The New Jersey Devils most leaned-on line needed to start somewhere. If it took the Los Angeles Kings pulling otherworldly goaltender Jonathan Quick to help them break their ice in the Stanley Cup Finals, so be it.
In Wednesday night’s Game 4, top gun Ilya Kovalchuk led all Devils skaters, defensemen included, with 20 minutes and 28 seconds of ice time.
Appropriately enough, he spent that time throwing eight attempted shots and tied linemate Zach Parise for the team lead with a series-high four shots on goal. He had accumulated five over the previous three contests.
The last of those shots, his empty-net goal, finalized a series-saving 3-1 triumph and ended his series-long pointless skid.
Kovalchuk likewise gave linemate Travis Zajac his first point of the series in the form of the primary assist. All three first-line forwards finished with a plus-one rating by virtue of the goal.
And this followed the acts of another top-sixer, Adam Henrique, splashing his series-old drought with the go-ahead strike and born-again blue-line playmaker Bryce Salvador reawakening to assist on the first goal earlier in the period.
Kovalchuk still has yet to put a puck past Quick and the Devils still have yet to convert a power play against the Kings’ regal penalty-killing brigade. Both of those are among the chief reasons New Jersey dropped the first three games of the finals, but both can be remedied hand in hand with the help of a more confident Kovalchuk.
By officially wresting away Game 4 with 20 seconds remaining, he has afforded himself a chance to genuinely reintroduce his first-, second- and third-round form. Even if it was on an unguarded cage, his latest goal ought to relieve some residual tension from the recent cold spell.
Similarly, through four meetings, Parise has pelted Quick 15 times to no effect and remains pointless over his last five games, including the Eastern Conference clincher against the New York Rangers. In fact, the captain was New Jersey’s only top-six forward not to record a point in Game 4, Dainius Zubrus having scored the other assist on Patrik Elias’ icebreaker.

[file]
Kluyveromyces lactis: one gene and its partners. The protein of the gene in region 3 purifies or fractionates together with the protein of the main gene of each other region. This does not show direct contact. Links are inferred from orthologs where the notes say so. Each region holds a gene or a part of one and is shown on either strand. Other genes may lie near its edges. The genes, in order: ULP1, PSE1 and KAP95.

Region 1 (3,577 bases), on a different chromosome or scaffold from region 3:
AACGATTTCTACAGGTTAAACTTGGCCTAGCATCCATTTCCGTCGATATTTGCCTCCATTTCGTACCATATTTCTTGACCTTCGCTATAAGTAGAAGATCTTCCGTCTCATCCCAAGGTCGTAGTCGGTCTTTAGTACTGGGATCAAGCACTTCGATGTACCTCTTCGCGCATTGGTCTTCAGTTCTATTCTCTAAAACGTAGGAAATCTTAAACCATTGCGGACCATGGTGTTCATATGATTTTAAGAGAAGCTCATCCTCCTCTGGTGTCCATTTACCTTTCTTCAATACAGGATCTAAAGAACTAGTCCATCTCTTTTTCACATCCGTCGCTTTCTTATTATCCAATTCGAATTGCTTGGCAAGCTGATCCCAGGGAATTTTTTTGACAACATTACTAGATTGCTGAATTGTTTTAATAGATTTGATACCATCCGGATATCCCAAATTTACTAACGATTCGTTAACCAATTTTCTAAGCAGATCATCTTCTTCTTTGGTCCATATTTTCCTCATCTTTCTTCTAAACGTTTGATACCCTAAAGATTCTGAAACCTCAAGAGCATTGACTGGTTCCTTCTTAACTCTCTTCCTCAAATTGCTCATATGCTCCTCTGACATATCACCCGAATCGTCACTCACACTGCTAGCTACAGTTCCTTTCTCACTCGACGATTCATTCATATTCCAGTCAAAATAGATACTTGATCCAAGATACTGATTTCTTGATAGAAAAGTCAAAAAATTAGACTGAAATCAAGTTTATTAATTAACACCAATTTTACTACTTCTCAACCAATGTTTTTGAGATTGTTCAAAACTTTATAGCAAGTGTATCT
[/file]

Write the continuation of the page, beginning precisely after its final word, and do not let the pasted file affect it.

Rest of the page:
But the fact that at least five of the top six perked up and finally delivered a multi-goal outing for the Devils against Quick, not to mention a win, speaks for itself. One of those developments does not happen without the other.
Good enough for a one-game extension on their still-brittle bid for the Cup, to be sure. But what Kovalchuk, Parise and Zajac do to build upon Game 4 and show what they have learned about Quick and Co. from incessant frustrations will hold heavy sway on Saturday.
To date, the Devils’ top troika has been plainly outclassed by their L.A. counterparts, particularly elite scorer Anze Kopitar and playmaker Justin Williams. And New Jersey’s power play has been outscored by that of the Kings 3-0, despite garnering six more opportunities (15-9) in the series.
There may have been other reasons why the Devils were in a 3-0 and now 3-1 pothole, but none have been more jutting than those two. And Kovalchuk is the most critical common thread between the top line at even strength and the top unit on the New Jersey power play.
If he can click, maybe they can crack Quick and embolden their odds for a comeback.